• PHL-03 – Chinese development of the PHL96 with 150 km range.[40] The PHL03 is a highly digitized PHL96 with a computerized fire control system (FCS) incorporating GPS/GLONASS, similar to that of the Type 90A SPMRL, with a four-man crew (compared with three for the BM-30/PHL96), which entered service around 2004–2005, only a year or two after its predecessor, the PHL96.[citation needed] As with the PHL96, the PHL03 is not exactly a guided SPMRL because it is the submunitions that are guided, not the rockets themselves.[citation needed]
  • AR-1 – Chinese development of the PHL03. This is actually the first model of the Chinese versions of the BM-30 SPMRL that is a truly a guided rocket system, in that the rockets themselves are guided by the simple primitive cascade inertial terminal guidance used on the WS series SPMRL, which became standard for later Chinese versions. Russia had already developed a guided version of the BM-30 with mid-course radio command guidance to immediately correct the error in the flight of the rocket once detected by the ballistic tracking radar, but this was not adopted due to financial constraints.[citation needed]
  • AR-1A – Chinese development of the AR-1. A 10-round version of the AR-1, with two launching boxes, each containing five expandable launching tubes. Once rockets are launched, the entire launch box is replaced, instead of individually reloading each tube as in earlier versions, thus greatly reducing the reload time.[41][42]
  • A-100E – Export variant of the AR-1A. In service with the Pakistan Army.[citation needed]
  • AR-2 – Chinese development of the AR-1/1A manufactured by Norinco, with range increased to 130 km.[43]
  • AR-3 – Chinese system manufactured by Norinco launching 300 mm or 370 mm rockets[44]
  • Vilkha - A Ukrainian development of the Smerch system that entered service in 2018 with the Ukrainian Rocket Forces.

See also[edit]


External videos
video icon 300mm Smerch Multiple Rocket Launcher:
0:48 – Cluster – fragmentation
1:30 – Separable HE-Frag warhead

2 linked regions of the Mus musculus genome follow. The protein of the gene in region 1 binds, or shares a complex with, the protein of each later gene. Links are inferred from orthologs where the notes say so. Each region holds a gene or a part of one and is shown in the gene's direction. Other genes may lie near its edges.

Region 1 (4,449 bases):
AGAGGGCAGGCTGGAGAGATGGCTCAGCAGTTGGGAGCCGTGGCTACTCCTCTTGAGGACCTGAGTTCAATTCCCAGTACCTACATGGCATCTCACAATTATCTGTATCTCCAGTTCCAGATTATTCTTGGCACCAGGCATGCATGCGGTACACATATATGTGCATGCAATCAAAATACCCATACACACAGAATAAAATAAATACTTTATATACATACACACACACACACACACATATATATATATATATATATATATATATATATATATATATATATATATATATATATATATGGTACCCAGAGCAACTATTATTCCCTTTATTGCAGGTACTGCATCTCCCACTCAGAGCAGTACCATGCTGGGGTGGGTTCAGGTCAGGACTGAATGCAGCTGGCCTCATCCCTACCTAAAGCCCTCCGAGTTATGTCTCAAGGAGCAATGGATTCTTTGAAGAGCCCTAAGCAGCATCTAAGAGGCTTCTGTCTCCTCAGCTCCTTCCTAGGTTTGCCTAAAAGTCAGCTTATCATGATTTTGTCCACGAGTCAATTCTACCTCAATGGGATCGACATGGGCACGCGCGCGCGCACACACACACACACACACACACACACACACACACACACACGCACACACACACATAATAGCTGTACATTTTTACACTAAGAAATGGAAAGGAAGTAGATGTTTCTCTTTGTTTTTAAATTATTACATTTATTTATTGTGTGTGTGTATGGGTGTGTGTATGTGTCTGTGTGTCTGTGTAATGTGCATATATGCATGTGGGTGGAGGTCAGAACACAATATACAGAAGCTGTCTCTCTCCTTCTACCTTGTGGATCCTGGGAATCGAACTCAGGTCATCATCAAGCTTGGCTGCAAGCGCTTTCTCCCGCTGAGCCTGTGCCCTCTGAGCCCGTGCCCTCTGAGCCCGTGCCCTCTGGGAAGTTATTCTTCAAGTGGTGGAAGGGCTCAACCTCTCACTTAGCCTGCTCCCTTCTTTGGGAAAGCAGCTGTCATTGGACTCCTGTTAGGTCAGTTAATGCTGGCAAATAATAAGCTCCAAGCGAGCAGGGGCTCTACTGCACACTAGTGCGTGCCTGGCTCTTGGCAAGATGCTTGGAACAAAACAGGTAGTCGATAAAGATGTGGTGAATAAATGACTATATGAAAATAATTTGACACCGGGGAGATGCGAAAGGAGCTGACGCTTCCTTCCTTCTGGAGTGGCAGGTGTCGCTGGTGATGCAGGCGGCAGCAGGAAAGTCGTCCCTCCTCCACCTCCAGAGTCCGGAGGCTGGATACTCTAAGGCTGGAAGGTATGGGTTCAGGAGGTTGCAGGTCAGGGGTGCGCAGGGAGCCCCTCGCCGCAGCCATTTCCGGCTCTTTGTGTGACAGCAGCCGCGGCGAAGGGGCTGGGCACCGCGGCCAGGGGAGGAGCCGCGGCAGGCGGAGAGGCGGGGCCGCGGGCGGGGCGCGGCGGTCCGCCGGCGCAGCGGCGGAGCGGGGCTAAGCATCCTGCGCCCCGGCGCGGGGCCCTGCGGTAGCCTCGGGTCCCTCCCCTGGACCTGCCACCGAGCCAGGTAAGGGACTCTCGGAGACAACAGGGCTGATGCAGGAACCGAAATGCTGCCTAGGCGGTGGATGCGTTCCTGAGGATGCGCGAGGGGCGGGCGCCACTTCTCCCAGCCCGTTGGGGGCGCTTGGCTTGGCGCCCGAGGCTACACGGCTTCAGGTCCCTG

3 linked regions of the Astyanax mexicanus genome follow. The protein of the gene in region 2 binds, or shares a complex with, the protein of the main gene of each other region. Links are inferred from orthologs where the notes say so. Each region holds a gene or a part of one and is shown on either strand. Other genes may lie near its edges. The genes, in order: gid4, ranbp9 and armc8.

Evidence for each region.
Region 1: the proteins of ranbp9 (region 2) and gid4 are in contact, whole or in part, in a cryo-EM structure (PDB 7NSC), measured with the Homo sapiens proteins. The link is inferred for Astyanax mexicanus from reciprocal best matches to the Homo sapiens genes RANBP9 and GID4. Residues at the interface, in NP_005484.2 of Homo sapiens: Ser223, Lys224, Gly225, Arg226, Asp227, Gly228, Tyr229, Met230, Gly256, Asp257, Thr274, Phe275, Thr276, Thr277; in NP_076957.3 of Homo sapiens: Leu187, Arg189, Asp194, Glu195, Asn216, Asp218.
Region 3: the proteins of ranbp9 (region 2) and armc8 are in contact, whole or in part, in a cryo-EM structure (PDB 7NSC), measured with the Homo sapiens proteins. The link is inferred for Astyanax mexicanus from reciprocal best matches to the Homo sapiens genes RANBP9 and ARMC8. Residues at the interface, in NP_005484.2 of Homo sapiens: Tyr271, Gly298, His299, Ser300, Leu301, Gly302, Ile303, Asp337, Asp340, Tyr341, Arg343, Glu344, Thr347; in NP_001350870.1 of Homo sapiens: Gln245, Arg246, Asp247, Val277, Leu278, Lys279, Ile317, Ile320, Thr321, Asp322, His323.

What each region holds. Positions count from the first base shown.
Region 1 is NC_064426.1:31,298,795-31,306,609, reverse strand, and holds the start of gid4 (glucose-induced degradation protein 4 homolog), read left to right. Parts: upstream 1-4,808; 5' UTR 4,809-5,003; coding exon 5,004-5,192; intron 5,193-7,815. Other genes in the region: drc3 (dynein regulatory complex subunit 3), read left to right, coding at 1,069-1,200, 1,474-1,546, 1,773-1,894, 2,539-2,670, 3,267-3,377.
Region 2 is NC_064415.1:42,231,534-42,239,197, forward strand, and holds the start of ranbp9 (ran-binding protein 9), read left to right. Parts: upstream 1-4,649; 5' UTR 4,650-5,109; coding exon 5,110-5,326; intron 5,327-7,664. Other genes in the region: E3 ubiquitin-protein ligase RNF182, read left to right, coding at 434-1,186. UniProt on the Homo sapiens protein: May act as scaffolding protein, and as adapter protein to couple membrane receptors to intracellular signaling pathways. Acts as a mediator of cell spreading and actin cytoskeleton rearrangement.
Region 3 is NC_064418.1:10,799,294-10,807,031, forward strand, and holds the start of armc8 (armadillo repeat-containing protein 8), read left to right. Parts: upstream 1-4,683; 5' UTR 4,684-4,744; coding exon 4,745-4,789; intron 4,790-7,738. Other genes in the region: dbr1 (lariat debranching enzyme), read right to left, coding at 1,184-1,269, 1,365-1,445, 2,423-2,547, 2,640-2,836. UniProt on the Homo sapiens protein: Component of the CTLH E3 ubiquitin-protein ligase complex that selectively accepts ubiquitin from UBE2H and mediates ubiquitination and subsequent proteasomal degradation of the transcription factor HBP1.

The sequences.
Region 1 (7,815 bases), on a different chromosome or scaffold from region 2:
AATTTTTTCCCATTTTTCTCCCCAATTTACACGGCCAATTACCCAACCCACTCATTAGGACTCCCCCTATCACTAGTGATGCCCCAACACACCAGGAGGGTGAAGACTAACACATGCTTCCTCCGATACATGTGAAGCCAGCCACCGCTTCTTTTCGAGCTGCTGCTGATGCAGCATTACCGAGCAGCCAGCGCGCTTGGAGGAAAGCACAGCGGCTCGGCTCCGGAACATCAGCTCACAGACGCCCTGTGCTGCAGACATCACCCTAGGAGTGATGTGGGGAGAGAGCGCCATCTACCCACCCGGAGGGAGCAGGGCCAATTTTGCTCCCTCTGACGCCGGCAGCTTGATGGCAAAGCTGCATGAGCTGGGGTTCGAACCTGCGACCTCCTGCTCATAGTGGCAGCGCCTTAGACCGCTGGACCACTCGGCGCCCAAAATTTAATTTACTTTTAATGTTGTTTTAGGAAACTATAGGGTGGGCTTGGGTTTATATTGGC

2:00 – Cluster – self-guided EFP (AT) elements
3:00 – Cluster – anti-tank mines
3:30 – Cluster – shaped charge/frag elements
3:50 – Unmanned aerial vehicle
5:20 – Thermobaric warhead
  1. ^ BM-30 Smerch and BM-27 Uragan of Syrian Army shooting at IS positions in Palmyra – Syria on YouTube
  2. ^ Ripley, Tim (8 October 2020). "Armenia and Azerbaijan trade heavy fire". Janes. Retrieved 19 September 2022.
  3. ^ a b "Ukraine conflict: Russian forces employ guided rockets". Janes Information Services. 11 March 2022. Archived from the original on 19 March 2022.
  4. ^ "Военная кафедра МЭСИ" [MESI Military Department]. (in Russian). 23 December 2007. Archived from the original on 23 December 2007. Retrieved 14 August 2019.
  5. ^ Dmitry Fediushko (20 November 2018). "Russia refits Missile Troops and Artillery". Archived from the original on 25 November 2018. Retrieved 25 November 2018.
  6. ^ "Syria's BM-30 Smerchs, emerging from the shadows". bellingcat. 27 December 2014. Retrieved 14 August 2019.
  7. ^ "Ukraine: Rising Civilian Toll in Luhansk". September 2014. Archived from the original on 1 September 2014. Retrieved 4 December 2016.
  8. ^ "Ukraine: Widespread Use of Cluster Munitions". 20 October 2014. Archived from the original on 21 December 2016. Retrieved 4 December 2016.
  9. ^ "[1152] Makeevka: Smerch". Bellingcat Vehicles. 22 January 2015. Archived from the original on 11 February 2015. Retrieved 11 February 2015.
  10. ^ "[1154] Makeevka: Smerch". Bellingcat Vehicles. 22 January 2015. Archived from the original on 11 February 2015. Retrieved 11 February 2015.
  11. ^ "Russian Troops Fire Artillery and Rockets in Syria". ABC News. Retrieved 14 August 2019.
  12. ^ ‘Then I Heard a Boom’: Heavy Weapons Take Toll on Civilians in Armenia-Azerbaijan Clash' Kramer, Andrew E. The New York Times, 5 October 2020. Retrieved 8 Oct 2020.